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Dubai Aquarium introduces shark breeding programme, new visitor experiences

Dubai Aquarium introduces shark breeding programme, new visitor experiences

Two new educational experiences have been introduced to provide visitors with insights into the project.

Emaar’s Dubai Aquarium, located in Dubai Mall, has launched an assisted breeding programme for its Sand Tiger Sharks.

The sea creatures – also known as Grey Nurse Sharks – are listed as ecologically vulnerable on the International Union for Conservation of Nature (IUCN) Red List of Threatened Species.

This is partly due to their slow, two-year, reproductive cycle, and indiscriminate shark finning. Only 1,500 of the sharks are accounted for in their natural habitat on Australia’s Eastern Coast.

At the current rate the species would become extinct in the next three decades, the aquarium said.

The breeding programme is being undertaken in collaboration with Sea Life Melbourne Aquarium and follows successful projects with Pacific White-Sided Dolphins and Bottle Nose Dolphins.

“The launch of this pioneering scientific study in Dubai Aquarium & Underwater Zoo highlights the focus we place on promoting research that will help support endangered species and conserve the environment. A species that is even older than dinosaurs, sharks face innumerable threats across the world. Through a global collaboration, we are putting the spotlight on shark conservation while taking a proactive step to build the population,” said Emaar Retail CEO Maitha Al Dossari.

Under the programme, Dubai Aquarium expects to set scientific protocols in areas including the handling of Sand Tiger Sharks, sperm collection and cryopreservation, ultrasound monitoring and hormone analysis.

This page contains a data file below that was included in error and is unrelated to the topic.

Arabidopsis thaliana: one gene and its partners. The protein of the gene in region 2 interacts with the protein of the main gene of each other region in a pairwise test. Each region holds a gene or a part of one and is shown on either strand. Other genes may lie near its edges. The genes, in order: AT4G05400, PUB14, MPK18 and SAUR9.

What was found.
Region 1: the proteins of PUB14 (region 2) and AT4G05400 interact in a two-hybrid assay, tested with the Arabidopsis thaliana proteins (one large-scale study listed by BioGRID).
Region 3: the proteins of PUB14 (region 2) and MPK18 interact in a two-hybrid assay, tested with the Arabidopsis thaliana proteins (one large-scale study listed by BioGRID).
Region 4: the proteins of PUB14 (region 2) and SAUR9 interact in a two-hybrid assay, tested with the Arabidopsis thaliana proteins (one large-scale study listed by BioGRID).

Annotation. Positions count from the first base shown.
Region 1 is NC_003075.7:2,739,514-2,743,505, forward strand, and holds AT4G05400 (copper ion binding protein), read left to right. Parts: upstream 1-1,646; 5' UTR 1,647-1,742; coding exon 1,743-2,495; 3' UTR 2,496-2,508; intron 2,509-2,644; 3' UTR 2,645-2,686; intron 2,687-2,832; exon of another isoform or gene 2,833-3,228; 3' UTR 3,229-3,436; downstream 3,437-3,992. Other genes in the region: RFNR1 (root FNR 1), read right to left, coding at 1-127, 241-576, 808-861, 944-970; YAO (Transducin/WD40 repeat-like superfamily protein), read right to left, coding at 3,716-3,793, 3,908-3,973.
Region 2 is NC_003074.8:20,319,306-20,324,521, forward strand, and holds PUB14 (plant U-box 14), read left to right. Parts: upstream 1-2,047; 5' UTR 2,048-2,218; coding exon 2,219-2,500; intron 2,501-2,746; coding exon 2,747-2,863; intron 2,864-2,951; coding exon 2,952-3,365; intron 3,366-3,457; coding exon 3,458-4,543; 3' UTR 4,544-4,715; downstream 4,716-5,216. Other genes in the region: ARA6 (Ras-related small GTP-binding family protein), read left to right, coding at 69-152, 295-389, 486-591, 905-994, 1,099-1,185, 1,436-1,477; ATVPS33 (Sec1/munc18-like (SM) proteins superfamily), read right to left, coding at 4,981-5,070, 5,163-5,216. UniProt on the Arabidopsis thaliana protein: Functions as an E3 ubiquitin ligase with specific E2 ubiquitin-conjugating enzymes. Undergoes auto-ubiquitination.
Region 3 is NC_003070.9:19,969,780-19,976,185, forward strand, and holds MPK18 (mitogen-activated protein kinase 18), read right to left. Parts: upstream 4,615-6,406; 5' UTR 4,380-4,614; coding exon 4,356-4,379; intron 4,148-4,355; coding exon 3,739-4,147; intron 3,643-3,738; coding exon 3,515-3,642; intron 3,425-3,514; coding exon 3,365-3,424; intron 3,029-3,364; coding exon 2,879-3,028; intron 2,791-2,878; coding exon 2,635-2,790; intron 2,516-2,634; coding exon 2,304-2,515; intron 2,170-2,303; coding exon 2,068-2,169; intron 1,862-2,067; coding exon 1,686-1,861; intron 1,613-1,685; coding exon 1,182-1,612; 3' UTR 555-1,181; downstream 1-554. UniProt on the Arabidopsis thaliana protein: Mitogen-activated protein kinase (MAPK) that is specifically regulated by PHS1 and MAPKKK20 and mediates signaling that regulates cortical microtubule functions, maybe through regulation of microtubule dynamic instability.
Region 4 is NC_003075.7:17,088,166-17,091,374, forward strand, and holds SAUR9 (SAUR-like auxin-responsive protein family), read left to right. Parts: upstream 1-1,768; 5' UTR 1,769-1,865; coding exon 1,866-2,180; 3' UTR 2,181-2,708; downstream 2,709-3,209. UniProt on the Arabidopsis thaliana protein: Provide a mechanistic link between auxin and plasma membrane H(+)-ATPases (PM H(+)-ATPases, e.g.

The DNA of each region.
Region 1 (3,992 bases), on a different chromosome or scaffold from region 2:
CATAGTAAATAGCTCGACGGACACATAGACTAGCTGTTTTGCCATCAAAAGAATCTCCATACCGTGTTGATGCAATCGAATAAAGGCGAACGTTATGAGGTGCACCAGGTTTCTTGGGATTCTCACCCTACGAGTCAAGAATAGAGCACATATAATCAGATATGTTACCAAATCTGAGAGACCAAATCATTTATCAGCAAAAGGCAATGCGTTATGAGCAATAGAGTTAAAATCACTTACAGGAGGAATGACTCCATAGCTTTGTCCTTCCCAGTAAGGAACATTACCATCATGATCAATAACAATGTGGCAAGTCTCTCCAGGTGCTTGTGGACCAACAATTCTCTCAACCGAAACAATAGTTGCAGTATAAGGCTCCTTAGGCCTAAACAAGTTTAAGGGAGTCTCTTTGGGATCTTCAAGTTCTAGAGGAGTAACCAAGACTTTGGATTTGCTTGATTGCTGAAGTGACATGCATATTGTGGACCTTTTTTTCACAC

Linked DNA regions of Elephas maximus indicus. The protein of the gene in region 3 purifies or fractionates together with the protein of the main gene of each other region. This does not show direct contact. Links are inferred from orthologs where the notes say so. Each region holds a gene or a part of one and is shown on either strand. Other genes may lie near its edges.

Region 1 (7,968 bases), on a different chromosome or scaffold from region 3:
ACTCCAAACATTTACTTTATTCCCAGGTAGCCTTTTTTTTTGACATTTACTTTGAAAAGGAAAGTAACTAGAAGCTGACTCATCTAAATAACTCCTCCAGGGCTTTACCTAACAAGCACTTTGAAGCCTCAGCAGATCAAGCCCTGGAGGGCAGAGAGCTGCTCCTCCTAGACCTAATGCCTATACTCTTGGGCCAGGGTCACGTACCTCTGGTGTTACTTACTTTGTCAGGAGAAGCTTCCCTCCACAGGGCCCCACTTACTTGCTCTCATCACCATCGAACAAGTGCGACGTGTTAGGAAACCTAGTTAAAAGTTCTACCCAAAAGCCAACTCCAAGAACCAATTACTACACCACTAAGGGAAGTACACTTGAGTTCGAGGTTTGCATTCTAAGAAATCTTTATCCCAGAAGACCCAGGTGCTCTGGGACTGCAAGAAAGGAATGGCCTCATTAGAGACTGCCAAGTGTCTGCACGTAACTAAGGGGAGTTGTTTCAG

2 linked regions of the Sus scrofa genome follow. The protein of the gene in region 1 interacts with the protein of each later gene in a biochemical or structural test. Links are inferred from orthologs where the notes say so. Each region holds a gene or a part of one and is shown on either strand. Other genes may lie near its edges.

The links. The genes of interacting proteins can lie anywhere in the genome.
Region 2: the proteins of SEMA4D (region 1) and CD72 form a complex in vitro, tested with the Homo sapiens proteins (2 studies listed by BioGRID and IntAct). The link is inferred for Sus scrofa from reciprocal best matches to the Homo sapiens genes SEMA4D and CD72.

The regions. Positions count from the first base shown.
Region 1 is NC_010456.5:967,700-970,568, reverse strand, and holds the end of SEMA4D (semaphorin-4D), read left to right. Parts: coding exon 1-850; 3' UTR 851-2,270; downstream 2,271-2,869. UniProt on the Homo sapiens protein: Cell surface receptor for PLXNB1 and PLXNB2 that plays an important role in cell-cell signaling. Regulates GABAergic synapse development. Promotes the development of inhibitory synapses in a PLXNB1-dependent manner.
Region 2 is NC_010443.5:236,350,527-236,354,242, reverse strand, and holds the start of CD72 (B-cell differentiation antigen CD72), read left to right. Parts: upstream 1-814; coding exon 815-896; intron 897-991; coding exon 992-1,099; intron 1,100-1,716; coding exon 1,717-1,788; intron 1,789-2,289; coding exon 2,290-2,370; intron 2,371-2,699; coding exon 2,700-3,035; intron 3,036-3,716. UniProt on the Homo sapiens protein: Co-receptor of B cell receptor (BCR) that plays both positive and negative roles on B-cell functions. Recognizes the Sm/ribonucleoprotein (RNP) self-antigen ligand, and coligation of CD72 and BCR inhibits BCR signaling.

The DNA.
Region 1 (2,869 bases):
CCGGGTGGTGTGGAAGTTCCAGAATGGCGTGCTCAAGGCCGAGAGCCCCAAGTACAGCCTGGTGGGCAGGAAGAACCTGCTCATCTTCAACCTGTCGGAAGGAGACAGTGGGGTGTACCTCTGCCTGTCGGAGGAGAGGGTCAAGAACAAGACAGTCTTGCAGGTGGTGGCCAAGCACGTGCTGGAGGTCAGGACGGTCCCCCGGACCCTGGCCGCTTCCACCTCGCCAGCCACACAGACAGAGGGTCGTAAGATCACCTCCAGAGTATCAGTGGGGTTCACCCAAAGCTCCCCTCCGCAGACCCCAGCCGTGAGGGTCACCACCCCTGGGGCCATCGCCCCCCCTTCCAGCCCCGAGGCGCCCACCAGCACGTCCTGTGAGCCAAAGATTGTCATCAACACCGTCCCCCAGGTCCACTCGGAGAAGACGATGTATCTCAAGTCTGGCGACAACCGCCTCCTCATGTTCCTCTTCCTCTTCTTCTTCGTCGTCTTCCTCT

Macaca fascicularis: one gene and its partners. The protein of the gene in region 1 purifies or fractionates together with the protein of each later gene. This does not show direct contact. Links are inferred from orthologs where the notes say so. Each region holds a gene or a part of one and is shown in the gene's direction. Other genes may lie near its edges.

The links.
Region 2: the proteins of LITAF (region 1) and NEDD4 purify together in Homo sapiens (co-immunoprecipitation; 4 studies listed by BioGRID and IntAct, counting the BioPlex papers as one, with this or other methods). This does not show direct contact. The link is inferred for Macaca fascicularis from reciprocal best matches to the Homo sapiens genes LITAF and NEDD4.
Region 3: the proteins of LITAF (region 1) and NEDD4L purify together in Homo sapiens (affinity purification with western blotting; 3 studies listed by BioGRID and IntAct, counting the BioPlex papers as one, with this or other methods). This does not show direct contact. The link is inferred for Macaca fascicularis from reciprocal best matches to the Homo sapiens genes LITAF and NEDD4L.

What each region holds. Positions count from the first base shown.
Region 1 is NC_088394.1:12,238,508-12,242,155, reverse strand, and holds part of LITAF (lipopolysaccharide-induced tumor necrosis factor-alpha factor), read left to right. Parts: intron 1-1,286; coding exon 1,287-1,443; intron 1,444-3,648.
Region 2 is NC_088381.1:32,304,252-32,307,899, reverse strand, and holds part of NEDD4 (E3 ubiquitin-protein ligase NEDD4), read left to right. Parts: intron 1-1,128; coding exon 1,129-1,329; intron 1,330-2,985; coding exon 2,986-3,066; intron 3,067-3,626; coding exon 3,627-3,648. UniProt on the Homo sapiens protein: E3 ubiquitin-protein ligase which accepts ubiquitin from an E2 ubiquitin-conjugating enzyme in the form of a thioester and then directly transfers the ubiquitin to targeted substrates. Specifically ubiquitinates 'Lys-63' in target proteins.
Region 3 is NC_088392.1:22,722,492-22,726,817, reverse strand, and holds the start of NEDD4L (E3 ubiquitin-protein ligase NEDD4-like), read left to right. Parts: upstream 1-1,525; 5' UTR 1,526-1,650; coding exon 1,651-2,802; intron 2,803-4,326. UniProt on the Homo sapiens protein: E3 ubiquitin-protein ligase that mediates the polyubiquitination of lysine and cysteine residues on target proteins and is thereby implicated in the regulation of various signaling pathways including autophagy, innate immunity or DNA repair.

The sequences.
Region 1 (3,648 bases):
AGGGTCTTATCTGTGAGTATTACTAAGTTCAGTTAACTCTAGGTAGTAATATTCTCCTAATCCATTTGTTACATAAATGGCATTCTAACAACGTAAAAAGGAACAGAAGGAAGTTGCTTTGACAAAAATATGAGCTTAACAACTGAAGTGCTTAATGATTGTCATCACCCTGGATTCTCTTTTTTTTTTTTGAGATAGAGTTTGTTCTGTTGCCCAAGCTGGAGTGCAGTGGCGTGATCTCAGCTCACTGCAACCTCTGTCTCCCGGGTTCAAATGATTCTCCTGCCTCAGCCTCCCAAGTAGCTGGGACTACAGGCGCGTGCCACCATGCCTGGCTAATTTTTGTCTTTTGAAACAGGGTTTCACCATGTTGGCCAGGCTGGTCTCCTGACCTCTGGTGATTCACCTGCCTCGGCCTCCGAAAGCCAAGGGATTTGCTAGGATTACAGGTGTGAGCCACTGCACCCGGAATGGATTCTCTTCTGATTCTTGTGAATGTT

A cryopreservation lab has been setup at the aquarium and sperm collection will commence in the coming days. Sperm will then be stored until the female Sand Tiger Sharks are ready for assisted reproduction.

The project is being led by research consultant Dr Jon Daly, who helped deliver the first ever shark in Australia to be born via artificial insemination at the Sea Life Melbourne Aquarium. A full-time research veterinarian will be on staff at Dubai Aquarium to oversee the programme and other conservation initiatives.

The programme will contribute to the world’s first shark gene bank, through the cryopreservation of shark sperm.

Two new educational experiences have been introduced to provide guests with insights into the project. These include a behind-the-scenes tour of operations, glass bottom boat ride and an animated guided tour on a simulator.

The aquarium is also opening an ocean school area for children to learn about the assisted breeding programme.


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